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Sunday, April 5, 2020
KUALA LUMPUR, Mar 15 2012 (IPS) - Ideally, Malaysia’s affluent households could meet their need for domestic help by tapping on Indonesia, a large country with linguistic and cultural similarities – but Jakarta has placed a ban on its nationals working as domestics in the neighbouring country.
Indonesia imposed the ban in June 2009 following a spate of horrendous abuses perpetrated on its domestic workers by Malaysian employers, including serious assault and rape.
With Indonesia transforming into a rising economic power in recent years that is able to feed its people and provide them employment, there is little chance of it lifting the ban.
That leaves Malaysia with little choice but to turn to other impoverished countries in Asia to meet a current need for 500,000 live-in domestic workers, though there is little sign that the abuse is going to stop.
An attempt to import workers from Cambodia ran aground last month after Cambodian opposition legislator, Mu Sochua, exposed an alarming rise in abuse and exploitation of Cambodians already working as domestic workers in Malaysia.
Mu Sochua, a former minister for women’s affairs, had sought to engage the Malaysian government on the issue, but failed. She then successfully persuaded the Hun Sen administration to freeze the sending of young Cambodian women as domestic workers to Malaysia.
“Malaysia has become known as a dangerous place to work for domestic workers,” says Irene Fernandez, executive director of TENAGANITA, a non-government organisation (NGO) that works with migrant workers.
“Recent media reports of domestic workers being beaten, raped and locked away for days without food and severely abused have reinforced this belief,” she told IPS.
“There is no legal framework for employing domestic workers in the country…the crux of the issue is that the Employment Ordinance treats them as servants and in a master-servant relationship with their employers and not as workers,” she said.
“As workers in a legal framework they have many rights, as servants they are at the mercy of employers,” she said.
The Malaysian government has not remained a mute spectator. In 2009, it booked employer Hau Yuan Tyng, 45, with assaulting Indonesian domestic worker Siti Hajar, allegedly with a hammer, scissors and boiling water.
But the damage had been done and passions that rose in Indonesia over Siti Hajar’s case, and that of other battered women, proved to be the last straw for Jakarta.
An editorial on Mar. 11 in the semi-official New Straits Times newspaper urged its readers to forget about getting domestic workers from Indonesia.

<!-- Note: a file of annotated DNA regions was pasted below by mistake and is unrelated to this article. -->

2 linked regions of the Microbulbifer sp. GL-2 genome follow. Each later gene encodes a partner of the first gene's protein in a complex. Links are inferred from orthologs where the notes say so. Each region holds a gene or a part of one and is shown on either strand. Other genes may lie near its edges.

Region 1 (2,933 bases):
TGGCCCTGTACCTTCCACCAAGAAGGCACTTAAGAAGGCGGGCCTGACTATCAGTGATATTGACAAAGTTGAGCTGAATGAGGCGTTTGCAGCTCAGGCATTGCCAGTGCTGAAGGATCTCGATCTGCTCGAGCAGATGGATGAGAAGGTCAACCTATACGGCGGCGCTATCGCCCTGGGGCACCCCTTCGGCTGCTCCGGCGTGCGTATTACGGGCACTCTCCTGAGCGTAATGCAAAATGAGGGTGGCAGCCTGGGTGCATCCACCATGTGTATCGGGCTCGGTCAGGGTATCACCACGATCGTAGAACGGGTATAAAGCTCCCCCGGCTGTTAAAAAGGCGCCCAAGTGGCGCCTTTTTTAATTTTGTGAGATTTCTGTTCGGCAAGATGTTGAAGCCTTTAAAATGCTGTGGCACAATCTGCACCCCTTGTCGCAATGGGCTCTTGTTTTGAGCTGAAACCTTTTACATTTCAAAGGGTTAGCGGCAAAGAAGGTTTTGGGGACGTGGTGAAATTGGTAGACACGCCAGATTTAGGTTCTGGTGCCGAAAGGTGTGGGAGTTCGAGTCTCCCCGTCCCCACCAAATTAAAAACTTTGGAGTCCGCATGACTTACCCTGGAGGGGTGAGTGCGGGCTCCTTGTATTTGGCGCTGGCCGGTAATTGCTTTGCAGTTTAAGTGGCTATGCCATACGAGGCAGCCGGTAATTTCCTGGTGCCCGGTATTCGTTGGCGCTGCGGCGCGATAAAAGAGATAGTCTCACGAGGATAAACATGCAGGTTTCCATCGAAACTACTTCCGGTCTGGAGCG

“After nearly three years of a supply cut of Indonesian domestic workers…one would have thought Malaysians would accept the reality by now: Indonesian maids are not coming anymore,” the editorial said.
“Stop day dreaming, live in reality and find some other solutions,” the editorial said.
But, instead of improving living and working conditions and providing a legal framework to protect migrant labour, the Malaysian government is looking to countries like China and Sri Lanka for cheap and pliable domestic helpers.
The vast majority of Chinese and Malay families that need domestic helpers are reluctant to hire Sri Lankans because of language and cultural differences.
Workers from China are plenty but Malay families are squeamish about hiring them. Malaysia’s ethnic Chinese families are reluctant for fear of developing complicated relationships with workers from China.
Women from China generally work as bar hostesses, masseuses and even as sex workers. Many are known to be entering the country in the guise of language students.
Malaysians prefer Indonesians as domestic workers and are willing to pay unscrupulous agents, in both Malaysia and Indonesia, as much as Malaysian ringgit 10,000 (3,290 dollars) for a suitable worker.
Last December an attempt was made to bridge differences through a memorandum of understanding (MoU) to be signed between Malaysia and Indonesia that seeks to hike monthly wages to 350 dollars with a day off every week.
The two countries agreed to improve conditions for Indonesian maids, but Jakarta said it would revoke the ban only after a minimum-wage increase, among other things, was negotiated.
But, the MoU states that the passports of Indonesian domestic workers may be “held” by employers for “safe keeping” and employers may withdraw money from a jointly-operated bank account.
“These are sticking points why Indonesia refuses to lift the ban,” said Jeffrey Foo, president of Malaysian Association of Foreign Maid Agencies known as PAPA.
“Until these issues are sorted out we just have to wait for Indonesian maids to arrive,” he told IPS. “The cost structure in the MoU is still disputed by Indonesian agents.”
Fernandez says it is indicative of Malaysian “arrogance and impunity” to always want the upper hand in “employer-domestic workers” relationships.
As Malaysia haggles and waits, Indonesia announced this week a ‘Domestic Worker Roadmap 2017’ under which it wants to ensure its young women are treated like other workers while working abroad.
The Indonesian government wants to ensure that its workers, about 500,000 of whom leave its shores each year on average, earn a minimum wage, get a day off and work only fixed hours.
“Malaysians, on the other hand, want slaves to do their household chores, look after their children and clean their houses, among other things,” Fernandez said.
“Unless they are willing to treat domestic workers as human beings and respect their right to decent work and adequate rest, they will always be looking to the next vulnerable country to exploit,” she said. For now, Indonesia has opted out of that list.
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